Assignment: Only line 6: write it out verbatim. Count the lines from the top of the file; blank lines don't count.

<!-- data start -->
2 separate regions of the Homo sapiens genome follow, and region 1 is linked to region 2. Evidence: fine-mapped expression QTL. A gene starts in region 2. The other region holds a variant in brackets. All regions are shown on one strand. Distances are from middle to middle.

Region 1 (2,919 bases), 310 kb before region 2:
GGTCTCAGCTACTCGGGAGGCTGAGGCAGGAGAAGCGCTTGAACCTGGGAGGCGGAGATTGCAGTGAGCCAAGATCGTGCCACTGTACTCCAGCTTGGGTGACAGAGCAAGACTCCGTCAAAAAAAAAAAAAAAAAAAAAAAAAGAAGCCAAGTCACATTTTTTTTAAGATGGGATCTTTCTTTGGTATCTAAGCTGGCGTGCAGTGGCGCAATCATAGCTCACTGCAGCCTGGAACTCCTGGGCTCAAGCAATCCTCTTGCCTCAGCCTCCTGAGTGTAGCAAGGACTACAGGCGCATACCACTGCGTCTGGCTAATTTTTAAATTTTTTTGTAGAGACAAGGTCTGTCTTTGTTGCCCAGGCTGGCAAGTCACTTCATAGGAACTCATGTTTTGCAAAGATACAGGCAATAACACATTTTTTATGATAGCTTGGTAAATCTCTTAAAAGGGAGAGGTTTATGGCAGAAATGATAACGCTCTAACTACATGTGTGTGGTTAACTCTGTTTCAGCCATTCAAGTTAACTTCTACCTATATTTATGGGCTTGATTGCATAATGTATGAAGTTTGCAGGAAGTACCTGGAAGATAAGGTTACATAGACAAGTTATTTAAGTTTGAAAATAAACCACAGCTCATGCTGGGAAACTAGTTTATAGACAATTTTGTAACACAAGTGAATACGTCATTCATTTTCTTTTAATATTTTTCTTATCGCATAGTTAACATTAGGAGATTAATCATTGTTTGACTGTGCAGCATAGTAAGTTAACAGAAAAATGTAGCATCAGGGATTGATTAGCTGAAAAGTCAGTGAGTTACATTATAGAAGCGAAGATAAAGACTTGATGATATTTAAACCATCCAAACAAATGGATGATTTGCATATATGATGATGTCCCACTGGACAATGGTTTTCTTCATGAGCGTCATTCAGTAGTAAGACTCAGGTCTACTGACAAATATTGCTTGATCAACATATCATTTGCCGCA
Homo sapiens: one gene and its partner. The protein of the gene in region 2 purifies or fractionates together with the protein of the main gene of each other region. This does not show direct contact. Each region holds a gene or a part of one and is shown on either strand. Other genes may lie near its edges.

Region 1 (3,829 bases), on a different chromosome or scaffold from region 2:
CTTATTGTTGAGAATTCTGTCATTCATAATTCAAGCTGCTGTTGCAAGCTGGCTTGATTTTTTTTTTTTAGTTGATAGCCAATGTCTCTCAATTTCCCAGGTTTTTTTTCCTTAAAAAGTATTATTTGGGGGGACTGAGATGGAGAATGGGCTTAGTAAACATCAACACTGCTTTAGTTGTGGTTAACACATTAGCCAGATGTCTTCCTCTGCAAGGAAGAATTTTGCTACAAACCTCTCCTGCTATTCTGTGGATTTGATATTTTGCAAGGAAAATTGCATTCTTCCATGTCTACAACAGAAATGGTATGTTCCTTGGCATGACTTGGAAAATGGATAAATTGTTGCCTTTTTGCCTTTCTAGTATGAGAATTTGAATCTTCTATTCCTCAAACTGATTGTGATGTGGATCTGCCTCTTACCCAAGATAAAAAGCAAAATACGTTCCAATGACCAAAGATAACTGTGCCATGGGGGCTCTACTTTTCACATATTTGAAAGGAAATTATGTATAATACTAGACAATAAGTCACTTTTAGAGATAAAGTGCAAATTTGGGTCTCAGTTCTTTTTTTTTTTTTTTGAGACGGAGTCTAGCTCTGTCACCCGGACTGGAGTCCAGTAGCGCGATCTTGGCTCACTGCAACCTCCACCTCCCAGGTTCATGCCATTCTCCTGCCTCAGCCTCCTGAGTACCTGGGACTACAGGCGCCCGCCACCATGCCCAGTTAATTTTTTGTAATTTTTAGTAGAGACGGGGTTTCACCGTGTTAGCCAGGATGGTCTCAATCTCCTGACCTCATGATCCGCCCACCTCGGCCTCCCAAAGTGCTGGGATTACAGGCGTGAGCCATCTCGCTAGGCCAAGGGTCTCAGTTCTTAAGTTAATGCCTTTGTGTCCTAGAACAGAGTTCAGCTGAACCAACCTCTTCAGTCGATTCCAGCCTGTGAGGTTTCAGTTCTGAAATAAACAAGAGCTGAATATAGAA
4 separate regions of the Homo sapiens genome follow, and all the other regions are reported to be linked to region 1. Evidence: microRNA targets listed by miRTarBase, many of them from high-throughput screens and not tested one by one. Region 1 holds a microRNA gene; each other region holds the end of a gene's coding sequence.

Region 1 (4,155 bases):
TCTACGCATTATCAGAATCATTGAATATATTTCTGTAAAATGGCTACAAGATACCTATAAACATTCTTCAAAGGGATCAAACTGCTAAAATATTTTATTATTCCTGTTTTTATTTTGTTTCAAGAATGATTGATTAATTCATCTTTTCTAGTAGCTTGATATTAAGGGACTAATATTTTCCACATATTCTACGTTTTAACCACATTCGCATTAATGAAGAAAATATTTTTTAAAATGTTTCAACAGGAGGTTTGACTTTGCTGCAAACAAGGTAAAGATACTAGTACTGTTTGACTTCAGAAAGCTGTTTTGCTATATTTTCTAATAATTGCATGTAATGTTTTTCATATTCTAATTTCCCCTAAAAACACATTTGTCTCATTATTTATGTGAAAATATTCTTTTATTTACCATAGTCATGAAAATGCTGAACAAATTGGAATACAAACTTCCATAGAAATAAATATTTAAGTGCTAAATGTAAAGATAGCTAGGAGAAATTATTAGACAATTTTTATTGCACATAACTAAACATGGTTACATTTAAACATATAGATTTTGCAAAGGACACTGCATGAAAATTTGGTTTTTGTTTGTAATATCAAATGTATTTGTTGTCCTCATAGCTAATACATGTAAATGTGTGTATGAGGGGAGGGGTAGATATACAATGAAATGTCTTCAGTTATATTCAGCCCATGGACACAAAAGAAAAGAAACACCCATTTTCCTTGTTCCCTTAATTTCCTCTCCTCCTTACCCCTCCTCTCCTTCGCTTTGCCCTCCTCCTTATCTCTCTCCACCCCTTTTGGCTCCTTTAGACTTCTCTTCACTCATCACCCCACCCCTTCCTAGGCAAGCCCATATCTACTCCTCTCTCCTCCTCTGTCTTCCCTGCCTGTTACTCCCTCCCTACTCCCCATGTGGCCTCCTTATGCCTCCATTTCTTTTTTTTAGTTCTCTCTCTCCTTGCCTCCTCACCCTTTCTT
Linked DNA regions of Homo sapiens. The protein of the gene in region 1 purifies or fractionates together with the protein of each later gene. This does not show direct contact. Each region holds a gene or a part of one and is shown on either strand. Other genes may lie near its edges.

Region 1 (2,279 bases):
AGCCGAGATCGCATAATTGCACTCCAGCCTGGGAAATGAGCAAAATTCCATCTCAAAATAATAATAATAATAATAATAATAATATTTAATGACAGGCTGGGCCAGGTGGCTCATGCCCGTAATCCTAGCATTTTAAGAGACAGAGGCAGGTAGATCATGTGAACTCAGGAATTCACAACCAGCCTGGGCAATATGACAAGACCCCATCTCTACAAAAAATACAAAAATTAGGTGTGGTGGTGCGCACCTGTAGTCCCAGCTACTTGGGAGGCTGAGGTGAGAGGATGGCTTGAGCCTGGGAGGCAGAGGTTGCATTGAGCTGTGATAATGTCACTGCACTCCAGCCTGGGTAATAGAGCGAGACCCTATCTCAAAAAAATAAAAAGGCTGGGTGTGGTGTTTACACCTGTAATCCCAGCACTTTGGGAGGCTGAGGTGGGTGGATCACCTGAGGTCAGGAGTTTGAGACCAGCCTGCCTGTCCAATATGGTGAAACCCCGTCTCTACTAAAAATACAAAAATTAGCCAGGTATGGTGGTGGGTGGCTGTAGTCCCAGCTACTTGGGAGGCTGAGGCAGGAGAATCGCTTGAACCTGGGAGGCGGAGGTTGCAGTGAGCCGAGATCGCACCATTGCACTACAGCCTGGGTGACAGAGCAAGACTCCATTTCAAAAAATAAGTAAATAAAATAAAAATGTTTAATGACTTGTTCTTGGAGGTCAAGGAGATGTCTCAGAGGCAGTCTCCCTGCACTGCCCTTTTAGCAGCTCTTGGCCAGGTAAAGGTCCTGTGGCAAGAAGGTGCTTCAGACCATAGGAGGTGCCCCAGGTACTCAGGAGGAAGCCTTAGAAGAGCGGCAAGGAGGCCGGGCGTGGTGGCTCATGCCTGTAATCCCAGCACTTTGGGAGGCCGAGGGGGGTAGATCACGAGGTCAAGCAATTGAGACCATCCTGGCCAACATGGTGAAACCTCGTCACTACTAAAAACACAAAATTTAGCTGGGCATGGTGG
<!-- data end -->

CTTATTGTTGAGAATTCTGTCATTCATAATTCAAGCTGCTGTTGCAAGCTGGCTTGATTTTTTTTTTTTAGTTGATAGCCAATGTCTCTCAATTTCCCAGGTTTTTTTTCCTTAAAAAGTATTATTTGGGGGGACTGAGATGGAGAATGGGCTTAGTAAACATCAACACTGCTTTAGTTGTGGTTAACACATTAGCCAGATGTCTTCCTCTGCAAGGAAGAATTTTGCTACAAACCTCTCCTGCTATTCTGTGGATTTGATATTTTGCAAGGAAAATTGCATTCTTCCATGTCTACAACAGAAATGGTATGTTCCTTGGCATGACTTGGAAAATGGATAAATTGTTGCCTTTTTGCCTTTCTAGTATGAGAATTTGAATCTTCTATTCCTCAAACTGATTGTGATGTGGATCTGCCTCTTACCCAAGATAAAAAGCAAAATACGTTCCAATGACCAAAGATAACTGTGCCATGGGGGCTCTACTTTTCACATATTTGAAAGGAAATTATGTATAATACTAGACAATAAGTCACTTTTAGAGATAAAGTGCAAATTTGGGTCTCAGTTCTTTTTTTTTTTTTTTGAGACGGAGTCTAGCTCTGTCACCCGGACTGGAGTCCAGTAGCGCGATCTTGGCTCACTGCAACCTCCACCTCCCAGGTTCATGCCATTCTCCTGCCTCAGCCTCCTGAGTACCTGGGACTACAGGCGCCCGCCACCATGCCCAGTTAATTTTTTGTAATTTTTAGTAGAGACGGGGTTTCACCGTGTTAGCCAGGATGGTCTCAATCTCCTGACCTCATGATCCGCCCACCTCGGCCTCCCAAAGTGCTGGGATTACAGGCGTGAGCCATCTCGCTAGGCCAAGGGTCTCAGTTCTTAAGTTAATGCCTTTGTGTCCTAGAACAGAGTTCAGCTGAACCAACCTCTTCAGTCGATTCCAGCCTGTGAGGTTTCAGTTCTGAAATAAACAAGAGCTGAATATAGAA